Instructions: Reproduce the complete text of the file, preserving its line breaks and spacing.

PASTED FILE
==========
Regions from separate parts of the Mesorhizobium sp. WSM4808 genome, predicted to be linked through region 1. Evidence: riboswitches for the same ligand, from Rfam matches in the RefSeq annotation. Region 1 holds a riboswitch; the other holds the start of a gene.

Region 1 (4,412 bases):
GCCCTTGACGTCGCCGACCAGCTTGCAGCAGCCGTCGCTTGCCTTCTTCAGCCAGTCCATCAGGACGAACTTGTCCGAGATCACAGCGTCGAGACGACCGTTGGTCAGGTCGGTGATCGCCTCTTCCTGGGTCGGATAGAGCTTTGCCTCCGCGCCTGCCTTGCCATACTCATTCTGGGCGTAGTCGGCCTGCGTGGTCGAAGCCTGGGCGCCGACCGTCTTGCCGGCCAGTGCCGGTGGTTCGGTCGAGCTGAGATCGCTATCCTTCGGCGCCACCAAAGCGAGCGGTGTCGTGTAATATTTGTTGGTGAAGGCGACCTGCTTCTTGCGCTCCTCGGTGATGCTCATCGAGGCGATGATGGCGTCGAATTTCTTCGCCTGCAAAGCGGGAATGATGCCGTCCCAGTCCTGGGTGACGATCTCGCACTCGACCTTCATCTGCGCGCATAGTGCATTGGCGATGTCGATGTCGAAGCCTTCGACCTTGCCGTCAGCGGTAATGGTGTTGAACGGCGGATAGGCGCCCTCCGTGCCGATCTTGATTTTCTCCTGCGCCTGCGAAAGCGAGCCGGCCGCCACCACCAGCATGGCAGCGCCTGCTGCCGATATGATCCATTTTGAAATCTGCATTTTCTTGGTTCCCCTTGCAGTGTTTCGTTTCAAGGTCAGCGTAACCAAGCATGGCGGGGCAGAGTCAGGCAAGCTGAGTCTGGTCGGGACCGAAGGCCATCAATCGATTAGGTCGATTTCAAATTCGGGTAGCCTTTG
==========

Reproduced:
Regions from separate parts of the Mesorhizobium sp. WSM4808 genome, predicted to be linked through region 1. Evidence: riboswitches for the same ligand, from Rfam matches in the RefSeq annotation. Region 1 holds a riboswitch; the other holds the start of a gene.

Region 1 (4,412 bases):
GCCCTTGACGTCGCCGACCAGCTTGCAGCAGCCGTCGCTTGCCTTCTTCAGCCAGTCCATCAGGACGAACTTGTCCGAGATCACAGCGTCGAGACGACCGTTGGTCAGGTCGGTGATCGCCTCTTCCTGGGTCGGATAGAGCTTTGCCTCCGCGCCTGCCTTGCCATACTCATTCTGGGCGTAGTCGGCCTGCGTGGTCGAAGCCTGGGCGCCGACCGTCTTGCCGGCCAGTGCCGGTGGTTCGGTCGAGCTGAGATCGCTATCCTTCGGCGCCACCAAAGCGAGCGGTGTCGTGTAATATTTGTTGGTGAAGGCGACCTGCTTCTTGCGCTCCTCGGTGATGCTCATCGAGGCGATGATGGCGTCGAATTTCTTCGCCTGCAAAGCGGGAATGATGCCGTCCCAGTCCTGGGTGACGATCTCGCACTCGACCTTCATCTGCGCGCATAGTGCATTGGCGATGTCGATGTCGAAGCCTTCGACCTTGCCGTCAGCGGTAATGGTGTTGAACGGCGGATAGGCGCCCTCCGTGCCGATCTTGATTTTCTCCTGCGCCTGCGAAAGCGAGCCGGCCGCCACCACCAGCATGGCAGCGCCTGCTGCCGATATGATCCATTTTGAAATCTGCATTTTCTTGGTTCCCCTTGCAGTGTTTCGTTTCAAGGTCAGCGTAACCAAGCATGGCGGGGCAGAGTCAGGCAAGCTGAGTCTGGTCGGGACCGAAGGCCATCAATCGATTAGGTCGATTTCAAATTCGGGTAGCCTTTG